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The Bank of Canada is concerned about the waning productivity growth in the country, warning that it could lead to higher interest rates and limit rising wages for Canadians. In a speech in Halifax, senior deputy governor Carolyn Rogers emphasized the importance of productivity in sustaining economic growth, job creation, and higher wages, as well as its role in preventing inflation. Despite signs of improvement at the end of 2023, Canadian productivity rates have fallen for six consecutive quarters, according to Statistics Canada data. Rogers urged for urgent action to address this issue, comparing it to breaking the glass in case of an emergency.

Productivity, as measured by economic output per hour worked, is crucial for enhancing efficiency and output without requiring people to work harder. Rogers highlighted the lack of business investment in Canada as a key factor contributing to the country’s low productivity rates. Canadian businesses tend to invest less in machinery, equipment, and intellectual property compared to their global counterparts, which hinders their productivity growth. Rogers also emphasized the importance of competition in driving productivity, as it encourages companies to innovate and become more efficient. She noted that businesses need more certainty in the policy environment to confidently invest in their operations.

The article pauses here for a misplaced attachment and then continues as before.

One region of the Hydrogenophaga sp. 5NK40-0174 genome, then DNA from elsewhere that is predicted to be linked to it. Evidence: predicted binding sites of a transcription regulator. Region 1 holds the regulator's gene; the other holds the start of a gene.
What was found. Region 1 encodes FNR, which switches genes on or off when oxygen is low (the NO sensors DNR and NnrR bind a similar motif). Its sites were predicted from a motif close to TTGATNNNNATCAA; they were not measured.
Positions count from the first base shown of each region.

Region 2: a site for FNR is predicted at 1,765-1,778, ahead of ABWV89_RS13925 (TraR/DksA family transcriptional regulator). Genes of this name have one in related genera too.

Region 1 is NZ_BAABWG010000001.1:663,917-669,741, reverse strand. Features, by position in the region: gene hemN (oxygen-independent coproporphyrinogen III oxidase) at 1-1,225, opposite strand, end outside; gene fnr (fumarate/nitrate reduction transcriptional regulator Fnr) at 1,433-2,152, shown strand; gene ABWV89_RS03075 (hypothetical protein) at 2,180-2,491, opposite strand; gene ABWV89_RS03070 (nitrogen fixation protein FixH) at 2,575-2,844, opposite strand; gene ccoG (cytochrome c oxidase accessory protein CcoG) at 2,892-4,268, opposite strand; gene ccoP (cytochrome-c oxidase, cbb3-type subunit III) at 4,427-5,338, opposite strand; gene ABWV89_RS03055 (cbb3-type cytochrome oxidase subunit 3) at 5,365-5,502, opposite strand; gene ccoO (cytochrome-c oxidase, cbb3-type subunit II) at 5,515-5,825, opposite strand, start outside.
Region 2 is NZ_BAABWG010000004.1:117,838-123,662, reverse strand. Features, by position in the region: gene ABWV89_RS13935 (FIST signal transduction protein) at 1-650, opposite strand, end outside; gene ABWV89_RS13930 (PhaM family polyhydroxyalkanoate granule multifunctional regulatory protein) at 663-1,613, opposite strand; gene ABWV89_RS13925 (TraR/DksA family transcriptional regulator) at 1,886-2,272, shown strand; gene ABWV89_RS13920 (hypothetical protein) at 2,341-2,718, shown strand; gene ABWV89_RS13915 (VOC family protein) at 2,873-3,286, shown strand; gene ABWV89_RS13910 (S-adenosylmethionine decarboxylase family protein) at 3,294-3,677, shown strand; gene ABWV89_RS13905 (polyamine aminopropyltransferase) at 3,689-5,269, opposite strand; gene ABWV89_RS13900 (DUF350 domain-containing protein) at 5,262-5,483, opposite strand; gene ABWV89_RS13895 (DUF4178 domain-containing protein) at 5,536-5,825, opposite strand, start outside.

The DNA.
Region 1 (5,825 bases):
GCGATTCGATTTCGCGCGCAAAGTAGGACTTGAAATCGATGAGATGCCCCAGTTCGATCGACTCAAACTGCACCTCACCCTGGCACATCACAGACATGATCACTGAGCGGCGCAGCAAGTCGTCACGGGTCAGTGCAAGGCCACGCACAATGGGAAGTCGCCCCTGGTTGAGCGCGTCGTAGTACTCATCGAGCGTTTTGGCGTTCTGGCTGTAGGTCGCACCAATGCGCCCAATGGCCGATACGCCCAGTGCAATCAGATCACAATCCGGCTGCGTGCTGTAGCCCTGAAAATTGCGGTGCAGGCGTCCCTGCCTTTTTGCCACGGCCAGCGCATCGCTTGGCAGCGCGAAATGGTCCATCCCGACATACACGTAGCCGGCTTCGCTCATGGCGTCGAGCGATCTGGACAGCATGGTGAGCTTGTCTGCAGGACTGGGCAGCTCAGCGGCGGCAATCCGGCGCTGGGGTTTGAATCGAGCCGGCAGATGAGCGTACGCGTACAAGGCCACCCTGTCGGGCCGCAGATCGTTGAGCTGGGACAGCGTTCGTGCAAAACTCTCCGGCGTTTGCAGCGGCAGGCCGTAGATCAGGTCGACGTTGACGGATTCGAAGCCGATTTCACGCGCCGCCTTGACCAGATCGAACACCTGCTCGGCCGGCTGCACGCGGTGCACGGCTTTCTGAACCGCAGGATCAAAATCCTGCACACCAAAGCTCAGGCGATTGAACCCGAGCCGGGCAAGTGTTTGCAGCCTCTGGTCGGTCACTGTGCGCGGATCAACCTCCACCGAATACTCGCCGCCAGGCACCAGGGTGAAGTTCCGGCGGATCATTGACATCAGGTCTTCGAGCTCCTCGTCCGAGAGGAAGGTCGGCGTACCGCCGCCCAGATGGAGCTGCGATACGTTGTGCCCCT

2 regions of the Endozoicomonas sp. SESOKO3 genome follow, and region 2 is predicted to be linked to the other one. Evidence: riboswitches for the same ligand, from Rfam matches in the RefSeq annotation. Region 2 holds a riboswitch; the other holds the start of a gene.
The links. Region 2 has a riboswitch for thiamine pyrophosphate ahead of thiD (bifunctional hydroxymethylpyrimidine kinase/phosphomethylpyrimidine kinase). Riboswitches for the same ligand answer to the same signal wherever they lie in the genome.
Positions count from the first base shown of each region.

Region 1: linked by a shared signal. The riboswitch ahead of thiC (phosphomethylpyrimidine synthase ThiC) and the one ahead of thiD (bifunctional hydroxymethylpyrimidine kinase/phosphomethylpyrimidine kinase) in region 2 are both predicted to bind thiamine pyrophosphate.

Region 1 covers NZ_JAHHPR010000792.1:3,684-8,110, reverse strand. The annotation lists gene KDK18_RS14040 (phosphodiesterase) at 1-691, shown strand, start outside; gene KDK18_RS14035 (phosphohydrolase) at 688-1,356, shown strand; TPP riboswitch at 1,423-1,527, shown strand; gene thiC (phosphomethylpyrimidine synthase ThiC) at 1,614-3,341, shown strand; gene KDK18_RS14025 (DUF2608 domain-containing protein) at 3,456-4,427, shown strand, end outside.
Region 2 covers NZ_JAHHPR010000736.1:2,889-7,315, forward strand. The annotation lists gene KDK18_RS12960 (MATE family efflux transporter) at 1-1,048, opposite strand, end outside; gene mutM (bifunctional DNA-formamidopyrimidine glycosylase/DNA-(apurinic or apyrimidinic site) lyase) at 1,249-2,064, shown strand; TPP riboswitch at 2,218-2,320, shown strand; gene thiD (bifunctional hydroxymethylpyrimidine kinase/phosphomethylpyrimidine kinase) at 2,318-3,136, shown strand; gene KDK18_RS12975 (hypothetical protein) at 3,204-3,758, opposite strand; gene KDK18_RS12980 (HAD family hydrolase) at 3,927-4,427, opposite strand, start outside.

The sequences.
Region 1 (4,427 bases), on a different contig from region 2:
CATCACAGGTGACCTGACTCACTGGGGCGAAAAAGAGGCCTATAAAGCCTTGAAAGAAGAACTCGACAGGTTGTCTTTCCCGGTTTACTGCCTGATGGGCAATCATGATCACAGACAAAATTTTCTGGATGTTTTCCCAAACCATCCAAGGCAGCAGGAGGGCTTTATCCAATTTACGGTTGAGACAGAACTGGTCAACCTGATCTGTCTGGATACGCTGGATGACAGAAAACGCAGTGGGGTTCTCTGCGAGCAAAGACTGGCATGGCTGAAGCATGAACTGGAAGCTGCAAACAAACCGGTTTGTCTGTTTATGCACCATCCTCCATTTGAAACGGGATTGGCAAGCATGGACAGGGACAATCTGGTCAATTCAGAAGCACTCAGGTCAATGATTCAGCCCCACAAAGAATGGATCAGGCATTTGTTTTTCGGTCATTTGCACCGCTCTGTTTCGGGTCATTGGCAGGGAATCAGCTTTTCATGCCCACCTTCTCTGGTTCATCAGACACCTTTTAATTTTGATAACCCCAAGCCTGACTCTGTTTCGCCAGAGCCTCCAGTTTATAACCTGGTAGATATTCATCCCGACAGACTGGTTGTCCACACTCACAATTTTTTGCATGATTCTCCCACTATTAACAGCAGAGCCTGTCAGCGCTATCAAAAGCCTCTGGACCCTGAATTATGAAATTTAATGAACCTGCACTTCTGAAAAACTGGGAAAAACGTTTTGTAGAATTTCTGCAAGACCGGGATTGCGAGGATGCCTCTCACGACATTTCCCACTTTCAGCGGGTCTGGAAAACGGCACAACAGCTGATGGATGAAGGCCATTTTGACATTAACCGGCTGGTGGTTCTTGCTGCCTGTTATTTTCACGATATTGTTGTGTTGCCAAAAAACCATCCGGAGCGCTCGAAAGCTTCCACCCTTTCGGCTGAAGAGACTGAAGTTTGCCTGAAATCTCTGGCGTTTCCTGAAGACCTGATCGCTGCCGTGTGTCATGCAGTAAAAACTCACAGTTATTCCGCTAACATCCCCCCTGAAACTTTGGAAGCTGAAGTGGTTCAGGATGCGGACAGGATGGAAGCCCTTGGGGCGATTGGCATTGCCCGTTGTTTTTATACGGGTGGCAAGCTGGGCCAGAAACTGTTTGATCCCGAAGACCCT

Rogers pointed out that the lack of proper utilization of skilled newcomers entering the labor force is also impacting Canada’s productivity rates. Many skilled individuals end up in low-wage, low-productivity jobs, leading to missed opportunities for economic growth. Matching jobs and workers more effectively is crucial for the future of Canada’s economy. The Bank of Canada is set to make its next interest rate decision on April 10, with annual inflation currently at 2.8 percent. The central bank aims to ensure that inflation cools back to its two percent target before considering easing the policy rate from its current elevated levels.

The warning from the Bank of Canada underscores the urgency of addressing the productivity crisis in the country to avoid negative consequences such as higher interest rates and limited wage growth. Rogers emphasized the need for increased business investment, competition, and better utilization of skilled workers to boost productivity and drive economic growth. The central bank’s upcoming interest rate decision will be influenced by factors such as inflation levels and the overall economic outlook. Addressing the productivity challenge is essential for ensuring a more competitive and prosperous future for Canada’s economy.

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